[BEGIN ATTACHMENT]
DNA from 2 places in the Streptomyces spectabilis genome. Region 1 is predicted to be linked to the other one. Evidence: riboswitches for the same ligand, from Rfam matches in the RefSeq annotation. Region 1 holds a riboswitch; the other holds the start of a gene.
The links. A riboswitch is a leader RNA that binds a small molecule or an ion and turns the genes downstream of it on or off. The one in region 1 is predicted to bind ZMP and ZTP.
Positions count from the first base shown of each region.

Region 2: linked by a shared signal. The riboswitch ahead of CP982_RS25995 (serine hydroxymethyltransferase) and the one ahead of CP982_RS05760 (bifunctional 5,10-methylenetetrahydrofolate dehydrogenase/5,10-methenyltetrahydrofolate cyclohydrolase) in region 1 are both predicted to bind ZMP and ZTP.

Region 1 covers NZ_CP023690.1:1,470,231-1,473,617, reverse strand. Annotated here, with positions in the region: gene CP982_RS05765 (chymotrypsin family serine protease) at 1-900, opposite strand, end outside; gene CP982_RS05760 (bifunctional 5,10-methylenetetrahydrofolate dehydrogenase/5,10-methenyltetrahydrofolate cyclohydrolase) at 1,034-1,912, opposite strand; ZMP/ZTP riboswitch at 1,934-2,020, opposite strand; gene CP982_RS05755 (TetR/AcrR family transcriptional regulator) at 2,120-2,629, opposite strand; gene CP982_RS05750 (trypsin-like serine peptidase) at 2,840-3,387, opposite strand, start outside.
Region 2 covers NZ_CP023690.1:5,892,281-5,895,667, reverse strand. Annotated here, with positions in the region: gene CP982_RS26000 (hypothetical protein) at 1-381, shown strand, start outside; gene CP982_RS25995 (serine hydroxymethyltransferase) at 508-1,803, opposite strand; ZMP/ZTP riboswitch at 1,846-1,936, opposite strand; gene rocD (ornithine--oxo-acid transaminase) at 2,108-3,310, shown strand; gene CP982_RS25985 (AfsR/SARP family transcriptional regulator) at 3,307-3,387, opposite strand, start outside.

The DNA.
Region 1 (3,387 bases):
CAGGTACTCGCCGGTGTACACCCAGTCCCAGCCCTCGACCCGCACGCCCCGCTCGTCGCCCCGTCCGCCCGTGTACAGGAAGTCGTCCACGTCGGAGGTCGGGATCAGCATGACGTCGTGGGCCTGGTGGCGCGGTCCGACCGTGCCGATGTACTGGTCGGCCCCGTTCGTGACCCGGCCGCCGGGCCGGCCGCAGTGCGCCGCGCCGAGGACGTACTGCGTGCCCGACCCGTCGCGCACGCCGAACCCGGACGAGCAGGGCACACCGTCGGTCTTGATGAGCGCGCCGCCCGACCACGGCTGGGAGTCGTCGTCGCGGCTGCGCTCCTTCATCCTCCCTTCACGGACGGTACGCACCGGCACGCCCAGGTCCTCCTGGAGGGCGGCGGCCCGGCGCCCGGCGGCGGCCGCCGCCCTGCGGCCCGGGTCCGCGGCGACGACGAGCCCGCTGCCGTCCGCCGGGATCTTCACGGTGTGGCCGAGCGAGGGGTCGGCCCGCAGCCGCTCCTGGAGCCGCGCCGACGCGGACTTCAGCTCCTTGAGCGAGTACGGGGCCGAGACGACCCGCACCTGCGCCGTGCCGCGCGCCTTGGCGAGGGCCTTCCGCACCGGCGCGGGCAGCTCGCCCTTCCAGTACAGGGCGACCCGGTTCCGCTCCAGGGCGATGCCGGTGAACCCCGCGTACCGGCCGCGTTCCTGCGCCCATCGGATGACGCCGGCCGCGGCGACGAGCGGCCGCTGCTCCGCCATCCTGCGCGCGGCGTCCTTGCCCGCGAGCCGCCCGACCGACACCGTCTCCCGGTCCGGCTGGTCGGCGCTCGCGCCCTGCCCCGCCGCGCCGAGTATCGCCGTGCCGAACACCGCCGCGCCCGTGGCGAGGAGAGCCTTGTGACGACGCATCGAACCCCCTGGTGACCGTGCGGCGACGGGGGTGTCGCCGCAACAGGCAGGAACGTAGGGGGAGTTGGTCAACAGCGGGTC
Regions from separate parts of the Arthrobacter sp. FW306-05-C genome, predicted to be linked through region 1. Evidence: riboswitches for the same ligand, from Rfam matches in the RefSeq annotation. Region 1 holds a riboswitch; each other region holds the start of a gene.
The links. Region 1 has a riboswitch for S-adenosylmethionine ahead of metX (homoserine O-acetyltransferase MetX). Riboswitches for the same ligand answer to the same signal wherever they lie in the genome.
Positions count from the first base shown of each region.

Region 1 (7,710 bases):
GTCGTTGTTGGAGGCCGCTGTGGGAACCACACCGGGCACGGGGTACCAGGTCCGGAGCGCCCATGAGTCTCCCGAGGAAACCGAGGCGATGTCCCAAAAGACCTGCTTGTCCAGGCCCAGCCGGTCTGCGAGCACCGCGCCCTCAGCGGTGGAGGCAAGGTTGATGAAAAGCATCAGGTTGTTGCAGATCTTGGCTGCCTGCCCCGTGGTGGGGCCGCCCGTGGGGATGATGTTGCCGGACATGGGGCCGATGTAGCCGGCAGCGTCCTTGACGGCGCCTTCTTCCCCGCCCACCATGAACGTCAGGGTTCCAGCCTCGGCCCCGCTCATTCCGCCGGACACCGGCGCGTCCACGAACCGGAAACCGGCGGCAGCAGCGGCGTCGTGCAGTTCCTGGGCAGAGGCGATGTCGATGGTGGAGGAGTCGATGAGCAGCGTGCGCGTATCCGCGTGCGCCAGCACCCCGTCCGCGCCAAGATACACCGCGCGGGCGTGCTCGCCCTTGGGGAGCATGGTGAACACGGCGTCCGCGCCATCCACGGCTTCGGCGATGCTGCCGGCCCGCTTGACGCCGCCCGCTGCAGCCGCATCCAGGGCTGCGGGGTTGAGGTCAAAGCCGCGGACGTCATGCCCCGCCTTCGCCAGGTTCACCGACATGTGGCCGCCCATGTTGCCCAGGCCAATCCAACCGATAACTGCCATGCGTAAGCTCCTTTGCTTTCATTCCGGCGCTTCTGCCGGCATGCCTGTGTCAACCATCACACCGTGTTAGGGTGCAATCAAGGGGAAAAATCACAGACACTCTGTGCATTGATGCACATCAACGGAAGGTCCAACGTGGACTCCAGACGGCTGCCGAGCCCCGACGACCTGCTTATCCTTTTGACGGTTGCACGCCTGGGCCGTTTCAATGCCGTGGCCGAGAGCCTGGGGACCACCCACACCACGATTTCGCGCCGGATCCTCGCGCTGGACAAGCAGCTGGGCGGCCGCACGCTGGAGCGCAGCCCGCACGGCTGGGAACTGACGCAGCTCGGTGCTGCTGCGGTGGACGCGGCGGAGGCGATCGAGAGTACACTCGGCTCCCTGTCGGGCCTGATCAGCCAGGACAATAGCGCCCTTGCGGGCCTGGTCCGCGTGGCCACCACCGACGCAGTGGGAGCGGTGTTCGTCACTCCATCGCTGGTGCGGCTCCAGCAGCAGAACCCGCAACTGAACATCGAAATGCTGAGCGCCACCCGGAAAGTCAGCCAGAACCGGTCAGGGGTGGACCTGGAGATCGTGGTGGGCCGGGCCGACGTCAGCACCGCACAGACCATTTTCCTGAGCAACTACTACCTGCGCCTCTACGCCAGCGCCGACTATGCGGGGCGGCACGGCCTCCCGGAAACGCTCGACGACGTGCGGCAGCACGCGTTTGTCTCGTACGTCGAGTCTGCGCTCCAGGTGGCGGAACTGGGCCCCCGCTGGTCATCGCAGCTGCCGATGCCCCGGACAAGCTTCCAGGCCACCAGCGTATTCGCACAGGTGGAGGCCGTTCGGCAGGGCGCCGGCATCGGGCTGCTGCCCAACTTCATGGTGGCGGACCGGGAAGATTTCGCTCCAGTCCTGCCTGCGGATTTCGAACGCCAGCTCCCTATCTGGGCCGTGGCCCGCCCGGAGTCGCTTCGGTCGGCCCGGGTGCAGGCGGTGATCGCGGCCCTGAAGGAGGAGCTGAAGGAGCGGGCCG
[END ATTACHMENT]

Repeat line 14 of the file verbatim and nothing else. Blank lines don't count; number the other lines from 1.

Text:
GTCGTTGTTGGAGGCCGCTGTGGGAACCACACCGGGCACGGGGTACCAGGTCCGGAGCGCCCATGAGTCTCCCGAGGAAACCGAGGCGATGTCCCAAAAGACCTGCTTGTCCAGGCCCAGCCGGTCTGCGAGCACCGCGCCCTCAGCGGTGGAGGCAAGGTTGATGAAAAGCATCAGGTTGTTGCAGATCTTGGCTGCCTGCCCCGTGGTGGGGCCGCCCGTGGGGATGATGTTGCCGGACATGGGGCCGATGTAGCCGGCAGCGTCCTTGACGGCGCCTTCTTCCCCGCCCACCATGAACGTCAGGGTTCCAGCCTCGGCCCCGCTCATTCCGCCGGACACCGGCGCGTCCACGAACCGGAAACCGGCGGCAGCAGCGGCGTCGTGCAGTTCCTGGGCAGAGGCGATGTCGATGGTGGAGGAGTCGATGAGCAGCGTGCGCGTATCCGCGTGCGCCAGCACCCCGTCCGCGCCAAGATACACCGCGCGGGCGTGCTCGCCCTTGGGGAGCATGGTGAACACGGCGTCCGCGCCATCCACGGCTTCGGCGATGCTGCCGGCCCGCTTGACGCCGCCCGCTGCAGCCGCATCCAGGGCTGCGGGGTTGAGGTCAAAGCCGCGGACGTCATGCCCCGCCTTCGCCAGGTTCACCGACATGTGGCCGCCCATGTTGCCCAGGCCAATCCAACCGATAACTGCCATGCGTAAGCTCCTTTGCTTTCATTCCGGCGCTTCTGCCGGCATGCCTGTGTCAACCATCACACCGTGTTAGGGTGCAATCAAGGGGAAAAATCACAGACACTCTGTGCATTGATGCACATCAACGGAAGGTCCAACGTGGACTCCAGACGGCTGCCGAGCCCCGACGACCTGCTTATCCTTTTGACGGTTGCACGCCTGGGCCGTTTCAATGCCGTGGCCGAGAGCCTGGGGACCACCCACACCACGATTTCGCGCCGGATCCTCGCGCTGGACAAGCAGCTGGGCGGCCGCACGCTGGAGCGCAGCCCGCACGGCTGGGAACTGACGCAGCTCGGTGCTGCTGCGGTGGACGCGGCGGAGGCGATCGAGAGTACACTCGGCTCCCTGTCGGGCCTGATCAGCCAGGACAATAGCGCCCTTGCGGGCCTGGTCCGCGTGGCCACCACCGACGCAGTGGGAGCGGTGTTCGTCACTCCATCGCTGGTGCGGCTCCAGCAGCAGAACCCGCAACTGAACATCGAAATGCTGAGCGCCACCCGGAAAGTCAGCCAGAACCGGTCAGGGGTGGACCTGGAGATCGTGGTGGGCCGGGCCGACGTCAGCACCGCACAGACCATTTTCCTGAGCAACTACTACCTGCGCCTCTACGCCAGCGCCGACTATGCGGGGCGGCACGGCCTCCCGGAAACGCTCGACGACGTGCGGCAGCACGCGTTTGTCTCGTACGTCGAGTCTGCGCTCCAGGTGGCGGAACTGGGCCCCCGCTGGTCATCGCAGCTGCCGATGCCCCGGACAAGCTTCCAGGCCACCAGCGTATTCGCACAGGTGGAGGCCGTTCGGCAGGGCGCCGGCATCGGGCTGCTGCCCAACTTCATGGTGGCGGACCGGGAAGATTTCGCTCCAGTCCTGCCTGCGGATTTCGAACGCCAGCTCCCTATCTGGGCCGTGGCCCGCCCGGAGTCGCTTCGGTCGGCCCGGGTGCAGGCGGTGATCGCGGCCCTGAAGGAGGAGCTGAAGGAGCGGGCCG